Moving on.

It’s no real secret if you read with any regularity where I stand with regards to my faith.  Anyone that has been around the blog for a while can see a common thread.  If you go back a bit you may even be able to see where things started to change.  I have given disclaimers on several occasions so that everyone would understand that I am not running from God, or forgetting my faith.  I am sure there are some that would question my motives, my understanding of being a Christ follower, and even the depth of my faith and if I even have the same relationship with God that I had back when they knew me.  

Time to answer that one.   Nope I sure don’t .  My faith has changed.  My understanding of scripture has been and continues to evolve, the deeper I dig, the more I study, the time spent doing word study and really thinking about and taking context and history into account the more my idea of being a Christ follower morphs.  My understanding of what matters to Christ, and what matters to denominations or movements has changed.  

In 1517 Luther published his 95 Theses challenging the then current religious absolutes.  Questioning  doctrines, calling to account abuse by those in power in the church.  Raising a voice against a form of Christianity that had strayed from the purpose of the Gospel.

I am convinced that the following statement could be applied to many leaders in the church today…

33. Men must especially be on guard against those who say that the pope’s (George Wood, The Counsel of Bishops of the Methodist Church, Rev. Ronnie Floyd,  Rev. Matthew Harrison, the list could go on and include any number of religious leaders who are in the public eye.) pardons are that inestimable gift of God by which man is reconciled to him.  

I fear this is where may Christians are today.  They have forgotten that we are not supposed to look to a man or woman or denomination for absolution.  Humanity as a whole is flawed, we are broken and don’t really have the answers that we like to claim we have.  On any given Sunday you can find a pastor in a church somewhere that will validate whatever world view you have.  It’s easy to find a church that wants to play the martyr, claiming that they are persecuted that they alone stand in the gap and that they alone understand what it means to suffer for Christ.  It’s equally easy to find a church that has given up on the idea of salvation through faith in Christ because it’s not really popular to tell people that they are incomplete without a relationship with the one who created humanity in the first place.  These churches tend to soft peddle on the idea of the fall of man because it may offend some people.  

Paul talked about being all things to all people, a concept that is abused on a daily basis by some who use it as an excuse to indulge in things that they would normally question.  Still others talk about the importance of taking a hard stance on sin, of course the sins covered under that stance very depending on the person in charge, and I would argue the sins that they may or my not have to deal with in their own life.  It’s easy to come out against murder when you don’t deal with that particular issue, harder to take a stand against gluttony when the point of Sunday morning service is to  find out who you’re going to over eat lunch with.  Apply this concept to any of the lists of iniquity found in scripture.  Laziness is intolerable, gossip is okay as long as it happens in the context of sharing for the purpose of helping or remembering the individual in prayer… You catch my drift.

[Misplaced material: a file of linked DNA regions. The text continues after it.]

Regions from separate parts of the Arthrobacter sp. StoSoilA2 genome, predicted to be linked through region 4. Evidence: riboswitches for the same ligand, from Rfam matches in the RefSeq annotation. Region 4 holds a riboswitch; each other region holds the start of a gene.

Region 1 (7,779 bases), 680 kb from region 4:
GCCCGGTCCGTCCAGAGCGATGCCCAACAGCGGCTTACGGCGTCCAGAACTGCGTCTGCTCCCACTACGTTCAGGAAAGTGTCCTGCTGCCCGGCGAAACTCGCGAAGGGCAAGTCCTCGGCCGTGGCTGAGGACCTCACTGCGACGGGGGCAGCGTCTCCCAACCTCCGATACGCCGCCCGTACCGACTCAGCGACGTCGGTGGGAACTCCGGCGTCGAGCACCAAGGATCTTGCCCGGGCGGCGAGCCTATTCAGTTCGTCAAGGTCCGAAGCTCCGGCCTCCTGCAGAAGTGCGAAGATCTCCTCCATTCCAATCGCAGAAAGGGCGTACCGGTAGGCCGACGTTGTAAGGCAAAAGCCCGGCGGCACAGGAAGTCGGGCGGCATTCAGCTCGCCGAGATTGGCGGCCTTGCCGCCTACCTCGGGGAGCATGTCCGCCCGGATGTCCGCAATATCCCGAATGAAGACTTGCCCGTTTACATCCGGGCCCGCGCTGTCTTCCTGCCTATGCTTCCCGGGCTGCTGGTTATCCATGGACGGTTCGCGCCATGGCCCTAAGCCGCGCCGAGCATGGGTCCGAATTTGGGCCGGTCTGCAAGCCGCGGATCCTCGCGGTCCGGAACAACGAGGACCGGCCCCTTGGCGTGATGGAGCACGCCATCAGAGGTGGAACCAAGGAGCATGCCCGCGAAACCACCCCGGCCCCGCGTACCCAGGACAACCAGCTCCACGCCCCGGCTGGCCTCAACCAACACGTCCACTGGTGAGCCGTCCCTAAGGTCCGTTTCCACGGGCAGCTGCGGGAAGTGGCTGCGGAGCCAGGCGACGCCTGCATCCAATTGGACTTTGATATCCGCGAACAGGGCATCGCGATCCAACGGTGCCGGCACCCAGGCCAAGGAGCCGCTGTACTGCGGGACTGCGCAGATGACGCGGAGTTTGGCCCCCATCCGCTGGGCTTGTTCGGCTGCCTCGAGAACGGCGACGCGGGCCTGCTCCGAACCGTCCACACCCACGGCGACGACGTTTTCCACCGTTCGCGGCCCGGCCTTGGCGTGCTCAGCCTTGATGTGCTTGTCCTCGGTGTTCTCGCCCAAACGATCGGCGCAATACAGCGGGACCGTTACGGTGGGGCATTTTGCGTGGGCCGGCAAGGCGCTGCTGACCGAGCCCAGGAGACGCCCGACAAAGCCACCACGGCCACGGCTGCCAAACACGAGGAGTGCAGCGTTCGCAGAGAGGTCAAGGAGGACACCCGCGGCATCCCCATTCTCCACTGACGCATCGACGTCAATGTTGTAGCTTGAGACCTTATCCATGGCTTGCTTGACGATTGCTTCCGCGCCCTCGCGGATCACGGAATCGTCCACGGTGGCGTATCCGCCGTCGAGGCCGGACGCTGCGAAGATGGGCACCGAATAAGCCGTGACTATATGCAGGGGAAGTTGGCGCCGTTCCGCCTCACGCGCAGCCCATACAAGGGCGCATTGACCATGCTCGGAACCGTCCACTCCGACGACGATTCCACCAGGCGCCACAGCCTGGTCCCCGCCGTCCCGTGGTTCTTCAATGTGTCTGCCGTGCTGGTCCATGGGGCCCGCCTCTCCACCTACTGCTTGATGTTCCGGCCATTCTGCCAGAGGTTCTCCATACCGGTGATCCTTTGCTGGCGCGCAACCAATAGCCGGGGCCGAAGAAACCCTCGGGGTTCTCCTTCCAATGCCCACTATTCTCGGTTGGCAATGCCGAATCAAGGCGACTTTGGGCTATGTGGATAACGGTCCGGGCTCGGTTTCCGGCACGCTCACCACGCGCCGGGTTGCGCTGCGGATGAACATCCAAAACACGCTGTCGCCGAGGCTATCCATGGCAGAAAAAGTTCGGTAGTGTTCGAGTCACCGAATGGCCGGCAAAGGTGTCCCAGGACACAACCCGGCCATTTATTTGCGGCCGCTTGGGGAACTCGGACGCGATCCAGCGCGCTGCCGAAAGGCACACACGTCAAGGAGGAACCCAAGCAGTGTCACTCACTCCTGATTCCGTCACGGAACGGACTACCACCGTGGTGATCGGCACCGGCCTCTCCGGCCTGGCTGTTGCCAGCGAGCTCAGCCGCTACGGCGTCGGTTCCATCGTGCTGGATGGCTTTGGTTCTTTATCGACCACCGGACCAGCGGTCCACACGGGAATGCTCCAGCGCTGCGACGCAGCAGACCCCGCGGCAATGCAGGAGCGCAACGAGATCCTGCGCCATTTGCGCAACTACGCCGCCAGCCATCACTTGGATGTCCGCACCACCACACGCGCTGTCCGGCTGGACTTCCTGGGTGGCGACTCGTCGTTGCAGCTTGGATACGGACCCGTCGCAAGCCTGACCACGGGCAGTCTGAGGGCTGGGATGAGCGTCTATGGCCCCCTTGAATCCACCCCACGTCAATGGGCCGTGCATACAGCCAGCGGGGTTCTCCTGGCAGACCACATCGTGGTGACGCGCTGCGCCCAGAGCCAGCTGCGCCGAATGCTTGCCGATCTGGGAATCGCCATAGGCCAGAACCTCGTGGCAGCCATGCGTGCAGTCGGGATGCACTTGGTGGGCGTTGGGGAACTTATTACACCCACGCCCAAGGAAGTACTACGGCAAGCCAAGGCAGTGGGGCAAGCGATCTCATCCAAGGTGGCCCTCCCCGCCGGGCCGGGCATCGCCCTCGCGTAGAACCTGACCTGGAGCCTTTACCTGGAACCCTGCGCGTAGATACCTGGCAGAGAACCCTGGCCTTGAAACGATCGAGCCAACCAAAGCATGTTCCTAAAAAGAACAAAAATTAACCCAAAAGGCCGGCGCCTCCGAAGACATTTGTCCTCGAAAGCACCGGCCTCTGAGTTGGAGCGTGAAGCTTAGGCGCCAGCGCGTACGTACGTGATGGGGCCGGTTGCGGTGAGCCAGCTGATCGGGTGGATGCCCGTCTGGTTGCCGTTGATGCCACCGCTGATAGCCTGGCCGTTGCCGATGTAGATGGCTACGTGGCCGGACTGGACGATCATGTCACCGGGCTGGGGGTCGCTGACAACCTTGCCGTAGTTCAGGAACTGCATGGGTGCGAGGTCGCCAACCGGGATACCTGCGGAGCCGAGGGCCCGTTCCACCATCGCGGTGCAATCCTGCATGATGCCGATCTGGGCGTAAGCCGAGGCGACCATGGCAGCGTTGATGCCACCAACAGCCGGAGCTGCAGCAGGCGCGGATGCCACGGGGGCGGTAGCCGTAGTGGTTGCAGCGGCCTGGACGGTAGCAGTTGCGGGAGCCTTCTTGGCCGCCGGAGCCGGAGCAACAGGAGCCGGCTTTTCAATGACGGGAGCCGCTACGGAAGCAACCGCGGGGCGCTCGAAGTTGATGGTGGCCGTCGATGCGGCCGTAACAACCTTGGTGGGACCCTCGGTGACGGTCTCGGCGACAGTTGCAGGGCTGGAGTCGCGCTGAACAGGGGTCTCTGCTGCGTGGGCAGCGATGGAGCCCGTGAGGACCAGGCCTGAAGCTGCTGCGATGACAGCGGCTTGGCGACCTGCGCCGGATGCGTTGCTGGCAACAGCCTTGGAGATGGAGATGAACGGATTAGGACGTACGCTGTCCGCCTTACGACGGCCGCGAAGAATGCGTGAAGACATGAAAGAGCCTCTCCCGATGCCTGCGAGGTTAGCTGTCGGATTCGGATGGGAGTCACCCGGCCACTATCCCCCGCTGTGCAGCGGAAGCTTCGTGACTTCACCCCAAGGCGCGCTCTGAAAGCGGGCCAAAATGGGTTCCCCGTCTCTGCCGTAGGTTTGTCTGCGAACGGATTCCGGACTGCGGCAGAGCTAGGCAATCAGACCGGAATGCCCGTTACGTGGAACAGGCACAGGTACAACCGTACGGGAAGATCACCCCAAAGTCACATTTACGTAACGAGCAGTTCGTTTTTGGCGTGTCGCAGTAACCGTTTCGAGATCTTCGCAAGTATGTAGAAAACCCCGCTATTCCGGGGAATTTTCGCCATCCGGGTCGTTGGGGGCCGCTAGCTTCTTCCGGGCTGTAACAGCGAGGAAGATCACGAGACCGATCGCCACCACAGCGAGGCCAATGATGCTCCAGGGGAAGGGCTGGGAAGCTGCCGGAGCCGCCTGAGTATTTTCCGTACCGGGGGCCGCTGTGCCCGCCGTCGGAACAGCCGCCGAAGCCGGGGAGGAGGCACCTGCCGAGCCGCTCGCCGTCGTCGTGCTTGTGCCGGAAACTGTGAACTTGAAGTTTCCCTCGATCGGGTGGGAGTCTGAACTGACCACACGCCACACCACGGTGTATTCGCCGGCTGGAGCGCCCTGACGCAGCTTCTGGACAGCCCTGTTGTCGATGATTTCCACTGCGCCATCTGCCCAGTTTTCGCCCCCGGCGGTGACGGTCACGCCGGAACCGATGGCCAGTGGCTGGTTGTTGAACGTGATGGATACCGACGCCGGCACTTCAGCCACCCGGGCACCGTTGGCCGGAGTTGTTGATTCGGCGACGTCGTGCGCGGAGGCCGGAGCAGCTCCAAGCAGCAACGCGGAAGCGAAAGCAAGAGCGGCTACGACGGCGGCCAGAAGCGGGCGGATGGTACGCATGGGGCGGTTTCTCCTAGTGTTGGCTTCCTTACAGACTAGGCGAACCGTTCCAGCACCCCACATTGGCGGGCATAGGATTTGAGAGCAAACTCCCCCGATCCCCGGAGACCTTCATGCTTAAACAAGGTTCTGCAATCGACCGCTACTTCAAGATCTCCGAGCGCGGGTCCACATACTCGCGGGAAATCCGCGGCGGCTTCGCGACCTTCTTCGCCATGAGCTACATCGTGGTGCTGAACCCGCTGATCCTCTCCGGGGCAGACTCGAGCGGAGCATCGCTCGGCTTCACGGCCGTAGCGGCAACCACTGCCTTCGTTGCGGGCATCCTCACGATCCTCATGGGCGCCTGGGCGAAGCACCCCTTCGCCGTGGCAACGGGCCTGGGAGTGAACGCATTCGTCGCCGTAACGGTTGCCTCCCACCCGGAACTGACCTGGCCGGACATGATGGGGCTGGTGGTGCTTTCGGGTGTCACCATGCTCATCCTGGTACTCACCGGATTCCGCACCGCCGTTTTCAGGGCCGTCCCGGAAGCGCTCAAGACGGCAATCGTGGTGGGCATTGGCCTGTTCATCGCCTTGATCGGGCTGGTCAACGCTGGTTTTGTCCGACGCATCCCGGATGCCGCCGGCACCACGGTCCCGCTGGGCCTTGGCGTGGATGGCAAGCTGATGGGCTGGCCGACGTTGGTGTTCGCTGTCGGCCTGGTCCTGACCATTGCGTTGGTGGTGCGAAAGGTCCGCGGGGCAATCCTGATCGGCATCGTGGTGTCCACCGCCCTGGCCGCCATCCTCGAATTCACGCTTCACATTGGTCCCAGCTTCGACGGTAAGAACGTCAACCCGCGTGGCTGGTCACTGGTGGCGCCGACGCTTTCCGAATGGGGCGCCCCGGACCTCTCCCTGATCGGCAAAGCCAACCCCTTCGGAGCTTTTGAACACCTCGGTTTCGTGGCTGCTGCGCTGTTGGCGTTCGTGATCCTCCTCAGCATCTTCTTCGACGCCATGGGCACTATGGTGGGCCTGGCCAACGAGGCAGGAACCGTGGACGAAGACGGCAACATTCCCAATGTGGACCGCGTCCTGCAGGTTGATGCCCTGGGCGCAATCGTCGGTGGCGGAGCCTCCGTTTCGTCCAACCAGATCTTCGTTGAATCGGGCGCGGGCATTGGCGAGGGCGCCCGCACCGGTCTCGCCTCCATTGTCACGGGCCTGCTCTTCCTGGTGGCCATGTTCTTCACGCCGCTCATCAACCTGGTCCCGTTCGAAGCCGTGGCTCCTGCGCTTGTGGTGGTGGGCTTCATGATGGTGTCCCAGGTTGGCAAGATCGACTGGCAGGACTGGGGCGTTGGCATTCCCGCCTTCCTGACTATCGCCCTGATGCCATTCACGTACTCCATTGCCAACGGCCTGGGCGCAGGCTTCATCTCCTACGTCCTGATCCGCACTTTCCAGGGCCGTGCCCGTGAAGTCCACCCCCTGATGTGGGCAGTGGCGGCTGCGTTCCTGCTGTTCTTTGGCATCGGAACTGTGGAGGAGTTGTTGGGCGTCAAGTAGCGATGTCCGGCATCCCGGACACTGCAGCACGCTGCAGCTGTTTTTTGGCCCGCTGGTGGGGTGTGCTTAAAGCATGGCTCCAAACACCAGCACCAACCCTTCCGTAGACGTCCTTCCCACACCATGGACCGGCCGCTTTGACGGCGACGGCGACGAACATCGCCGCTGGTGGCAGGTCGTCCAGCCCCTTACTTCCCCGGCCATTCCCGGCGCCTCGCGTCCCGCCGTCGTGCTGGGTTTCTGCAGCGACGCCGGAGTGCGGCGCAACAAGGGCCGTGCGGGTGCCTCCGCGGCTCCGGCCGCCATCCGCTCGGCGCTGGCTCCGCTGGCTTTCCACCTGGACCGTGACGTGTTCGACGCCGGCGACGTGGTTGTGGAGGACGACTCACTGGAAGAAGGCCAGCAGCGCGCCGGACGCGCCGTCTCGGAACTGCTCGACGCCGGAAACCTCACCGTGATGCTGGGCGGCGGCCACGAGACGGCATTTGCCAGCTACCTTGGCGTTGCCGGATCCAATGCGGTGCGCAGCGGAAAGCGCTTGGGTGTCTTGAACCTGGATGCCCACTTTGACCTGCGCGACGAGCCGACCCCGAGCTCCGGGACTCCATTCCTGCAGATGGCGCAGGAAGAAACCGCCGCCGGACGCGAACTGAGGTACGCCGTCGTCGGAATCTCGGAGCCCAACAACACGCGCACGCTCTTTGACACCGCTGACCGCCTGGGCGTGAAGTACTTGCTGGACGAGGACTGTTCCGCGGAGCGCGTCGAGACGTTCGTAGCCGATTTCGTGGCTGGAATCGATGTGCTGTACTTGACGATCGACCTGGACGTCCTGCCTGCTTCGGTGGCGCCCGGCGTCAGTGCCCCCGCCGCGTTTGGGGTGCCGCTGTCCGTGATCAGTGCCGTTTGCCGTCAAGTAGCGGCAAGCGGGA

My faith is not the same, because if it were then I would not be working on my own salvation with awe and reverence.  I instead would be happy to revel in my own ideas of what Salvation, love and service to others and God meant.  The problem that I see with that is that I have done the same thing that the Pope did back in Luther’s day.  I have become the one that dishes out forgiveness, or discipline both to myself and the people I pastor.  Sure I can couch it in the right rhetoric, I can talk about how important it is to not compromise my faith, but is attempting to be more like Christ, to walk  in his steps, to love the way he did, and even at times look at myself and other church leaders with the same eye he did and in loving anger call them and myself on it, because hopefully when that happens eyes are opened compromising the faith that God calls me to or is it compromising human expectations of what true faith is?  

Being a Christ follower is more important to me than being a Christian.  Becoming more like the man that died for me, that rose for me, and that has promised to return for me, is the goal, not fitting the picture of what a good christian is supposed to be.  

Safe to say I have moved on in my faith, and I hope and pray I keep moving on, going further up and further in to borrow a phrase from one of my favorite authors.  As far as I can figure that’s what we are all supposed to be doing.  Luther called the leaders of his day to account, hundreds of years later the vast majority of Christian leaders look at this as a good thing, but at the time his actions touched off controversy, and some even say war.  I fear that we are at a crossroads, actually I fear that we have long passed the crossroads, I see the spirit of Luther in some today, be it Brian McLaren, Donald Miller, Jeff Hood, Andy Stanley, Carey Nieuwhof, or Perry Noble.  These men are pushing at the edges of what it means to be a Christ Follower, I find myself doing the same thing. I’m okay with that…I hope and pray that you my readers are as well.  It’s time for all of us to move on when it comes to our faith.  And then when we learn what He is trying to teach us. move on again.  


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